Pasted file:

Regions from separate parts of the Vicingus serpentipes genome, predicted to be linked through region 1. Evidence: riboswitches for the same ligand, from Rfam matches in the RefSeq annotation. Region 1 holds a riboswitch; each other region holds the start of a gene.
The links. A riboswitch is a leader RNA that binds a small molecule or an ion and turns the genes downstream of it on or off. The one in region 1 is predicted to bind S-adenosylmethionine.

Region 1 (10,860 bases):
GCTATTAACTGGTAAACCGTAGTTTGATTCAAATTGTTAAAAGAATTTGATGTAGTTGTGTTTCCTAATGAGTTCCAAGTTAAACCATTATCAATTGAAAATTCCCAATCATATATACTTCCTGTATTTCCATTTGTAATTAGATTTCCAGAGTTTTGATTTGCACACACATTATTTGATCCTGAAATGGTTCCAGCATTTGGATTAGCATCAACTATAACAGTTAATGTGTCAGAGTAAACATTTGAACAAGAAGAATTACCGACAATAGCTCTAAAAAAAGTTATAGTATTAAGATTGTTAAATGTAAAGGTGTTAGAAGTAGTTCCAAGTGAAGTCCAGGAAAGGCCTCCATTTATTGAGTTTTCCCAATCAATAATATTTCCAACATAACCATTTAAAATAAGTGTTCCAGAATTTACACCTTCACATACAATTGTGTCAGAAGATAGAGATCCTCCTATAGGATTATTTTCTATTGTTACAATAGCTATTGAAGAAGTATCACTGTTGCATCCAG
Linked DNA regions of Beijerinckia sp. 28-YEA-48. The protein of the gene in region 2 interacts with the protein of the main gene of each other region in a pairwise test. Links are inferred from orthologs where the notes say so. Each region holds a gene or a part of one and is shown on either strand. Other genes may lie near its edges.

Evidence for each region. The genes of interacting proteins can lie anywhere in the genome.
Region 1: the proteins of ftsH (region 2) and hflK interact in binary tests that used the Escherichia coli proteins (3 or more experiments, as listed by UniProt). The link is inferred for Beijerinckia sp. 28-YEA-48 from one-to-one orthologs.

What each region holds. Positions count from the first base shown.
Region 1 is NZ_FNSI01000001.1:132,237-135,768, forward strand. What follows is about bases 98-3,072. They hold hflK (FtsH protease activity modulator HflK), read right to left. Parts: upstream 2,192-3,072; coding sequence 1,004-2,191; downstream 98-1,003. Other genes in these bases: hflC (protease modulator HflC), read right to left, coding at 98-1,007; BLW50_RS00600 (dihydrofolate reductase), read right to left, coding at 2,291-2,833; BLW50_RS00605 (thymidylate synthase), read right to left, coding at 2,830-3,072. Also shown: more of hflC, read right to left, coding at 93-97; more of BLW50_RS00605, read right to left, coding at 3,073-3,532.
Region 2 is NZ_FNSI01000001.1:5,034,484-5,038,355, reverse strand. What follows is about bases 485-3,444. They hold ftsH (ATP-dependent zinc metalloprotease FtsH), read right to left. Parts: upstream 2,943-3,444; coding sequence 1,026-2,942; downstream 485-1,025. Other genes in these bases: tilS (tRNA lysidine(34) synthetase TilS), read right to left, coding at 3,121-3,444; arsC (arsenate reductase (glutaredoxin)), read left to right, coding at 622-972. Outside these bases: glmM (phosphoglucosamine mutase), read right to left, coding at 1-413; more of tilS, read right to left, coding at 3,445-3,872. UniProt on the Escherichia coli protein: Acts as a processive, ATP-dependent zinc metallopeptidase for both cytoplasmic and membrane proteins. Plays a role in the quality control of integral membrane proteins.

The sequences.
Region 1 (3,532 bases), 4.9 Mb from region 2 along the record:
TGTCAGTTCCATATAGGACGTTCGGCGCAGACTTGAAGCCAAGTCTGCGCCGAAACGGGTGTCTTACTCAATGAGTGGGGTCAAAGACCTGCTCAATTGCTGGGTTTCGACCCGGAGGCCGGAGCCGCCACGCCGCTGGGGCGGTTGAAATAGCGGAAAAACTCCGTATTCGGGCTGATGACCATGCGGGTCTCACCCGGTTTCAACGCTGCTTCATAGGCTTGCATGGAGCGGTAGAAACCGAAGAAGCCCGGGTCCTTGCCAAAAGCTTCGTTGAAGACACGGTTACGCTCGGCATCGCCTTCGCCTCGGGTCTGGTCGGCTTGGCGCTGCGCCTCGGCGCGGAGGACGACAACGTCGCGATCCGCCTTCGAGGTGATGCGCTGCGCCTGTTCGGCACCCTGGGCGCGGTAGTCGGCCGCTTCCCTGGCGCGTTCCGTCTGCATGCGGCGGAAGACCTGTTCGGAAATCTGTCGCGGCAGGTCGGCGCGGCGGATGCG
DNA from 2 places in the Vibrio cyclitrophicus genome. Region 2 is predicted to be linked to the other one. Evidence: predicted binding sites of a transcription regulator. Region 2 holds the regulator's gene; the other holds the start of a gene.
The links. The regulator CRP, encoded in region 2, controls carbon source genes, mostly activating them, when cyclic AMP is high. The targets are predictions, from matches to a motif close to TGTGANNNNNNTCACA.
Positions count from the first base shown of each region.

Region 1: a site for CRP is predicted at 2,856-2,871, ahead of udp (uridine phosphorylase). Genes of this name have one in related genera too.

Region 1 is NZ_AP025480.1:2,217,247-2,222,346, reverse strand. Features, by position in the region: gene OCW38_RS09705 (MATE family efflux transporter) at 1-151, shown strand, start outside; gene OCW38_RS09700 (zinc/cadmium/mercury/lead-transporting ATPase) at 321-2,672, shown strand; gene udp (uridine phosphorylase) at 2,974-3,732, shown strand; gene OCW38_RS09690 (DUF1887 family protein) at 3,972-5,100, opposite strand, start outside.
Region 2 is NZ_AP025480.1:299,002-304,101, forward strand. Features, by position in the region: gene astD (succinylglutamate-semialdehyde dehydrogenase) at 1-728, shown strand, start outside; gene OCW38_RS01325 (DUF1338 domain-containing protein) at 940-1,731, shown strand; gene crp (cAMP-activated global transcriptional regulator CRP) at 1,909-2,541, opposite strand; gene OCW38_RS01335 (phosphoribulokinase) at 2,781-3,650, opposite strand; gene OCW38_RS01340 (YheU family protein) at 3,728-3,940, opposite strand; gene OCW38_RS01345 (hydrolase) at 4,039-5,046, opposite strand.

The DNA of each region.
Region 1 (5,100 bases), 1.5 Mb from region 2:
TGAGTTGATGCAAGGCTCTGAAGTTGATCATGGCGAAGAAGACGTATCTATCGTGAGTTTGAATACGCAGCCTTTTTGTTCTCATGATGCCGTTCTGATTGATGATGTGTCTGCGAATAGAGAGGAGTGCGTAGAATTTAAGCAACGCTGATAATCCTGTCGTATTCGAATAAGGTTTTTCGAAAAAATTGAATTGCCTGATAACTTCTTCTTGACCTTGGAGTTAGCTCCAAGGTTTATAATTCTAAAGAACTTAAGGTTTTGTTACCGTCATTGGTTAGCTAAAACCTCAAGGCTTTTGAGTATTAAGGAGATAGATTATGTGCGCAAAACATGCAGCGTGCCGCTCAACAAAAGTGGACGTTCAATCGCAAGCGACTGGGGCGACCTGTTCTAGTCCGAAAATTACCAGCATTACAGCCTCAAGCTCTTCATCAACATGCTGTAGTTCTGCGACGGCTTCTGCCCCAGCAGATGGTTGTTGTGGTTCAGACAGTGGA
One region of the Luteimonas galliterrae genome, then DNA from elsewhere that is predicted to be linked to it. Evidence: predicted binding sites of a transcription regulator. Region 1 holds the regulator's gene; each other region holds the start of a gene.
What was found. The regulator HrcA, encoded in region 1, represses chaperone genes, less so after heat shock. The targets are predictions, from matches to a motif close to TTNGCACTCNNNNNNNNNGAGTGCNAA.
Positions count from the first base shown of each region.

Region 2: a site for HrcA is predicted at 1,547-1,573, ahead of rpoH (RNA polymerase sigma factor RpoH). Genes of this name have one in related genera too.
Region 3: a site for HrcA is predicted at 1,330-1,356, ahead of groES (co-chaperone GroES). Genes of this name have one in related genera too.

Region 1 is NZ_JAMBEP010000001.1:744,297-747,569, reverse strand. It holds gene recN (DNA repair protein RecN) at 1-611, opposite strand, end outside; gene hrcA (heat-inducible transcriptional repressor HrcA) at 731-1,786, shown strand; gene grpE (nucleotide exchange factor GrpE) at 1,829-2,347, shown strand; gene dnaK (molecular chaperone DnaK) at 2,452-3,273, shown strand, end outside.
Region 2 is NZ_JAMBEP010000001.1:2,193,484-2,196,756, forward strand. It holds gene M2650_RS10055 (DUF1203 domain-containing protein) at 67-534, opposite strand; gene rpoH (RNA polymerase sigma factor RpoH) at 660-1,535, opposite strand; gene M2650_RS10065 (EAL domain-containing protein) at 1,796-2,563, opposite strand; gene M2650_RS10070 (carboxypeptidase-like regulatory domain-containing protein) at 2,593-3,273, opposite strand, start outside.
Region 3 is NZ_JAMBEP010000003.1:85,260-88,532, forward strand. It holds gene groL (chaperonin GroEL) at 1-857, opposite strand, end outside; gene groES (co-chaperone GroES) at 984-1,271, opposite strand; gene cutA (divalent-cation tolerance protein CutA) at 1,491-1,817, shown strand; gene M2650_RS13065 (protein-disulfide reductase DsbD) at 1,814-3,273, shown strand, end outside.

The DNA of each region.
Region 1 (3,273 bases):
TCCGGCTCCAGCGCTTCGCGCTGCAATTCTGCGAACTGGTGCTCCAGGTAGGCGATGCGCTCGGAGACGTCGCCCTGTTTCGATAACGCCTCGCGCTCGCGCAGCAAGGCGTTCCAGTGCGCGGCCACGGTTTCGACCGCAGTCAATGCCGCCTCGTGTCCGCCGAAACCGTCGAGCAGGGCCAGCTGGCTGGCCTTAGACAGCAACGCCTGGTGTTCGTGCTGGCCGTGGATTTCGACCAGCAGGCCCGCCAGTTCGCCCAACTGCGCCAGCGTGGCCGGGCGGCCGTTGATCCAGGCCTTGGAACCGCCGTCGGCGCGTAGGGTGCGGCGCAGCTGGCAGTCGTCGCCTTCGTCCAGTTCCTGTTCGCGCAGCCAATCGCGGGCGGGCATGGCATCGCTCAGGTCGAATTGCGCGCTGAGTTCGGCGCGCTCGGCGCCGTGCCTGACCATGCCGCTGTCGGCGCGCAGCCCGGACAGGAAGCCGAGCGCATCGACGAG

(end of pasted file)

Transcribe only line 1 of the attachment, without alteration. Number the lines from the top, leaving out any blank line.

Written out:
Regions from separate parts of the Vicingus serpentipes genome, predicted to be linked through region 1. Evidence: riboswitches for the same ligand, from Rfam matches in the RefSeq annotation. Region 1 holds a riboswitch; each other region holds the start of a gene.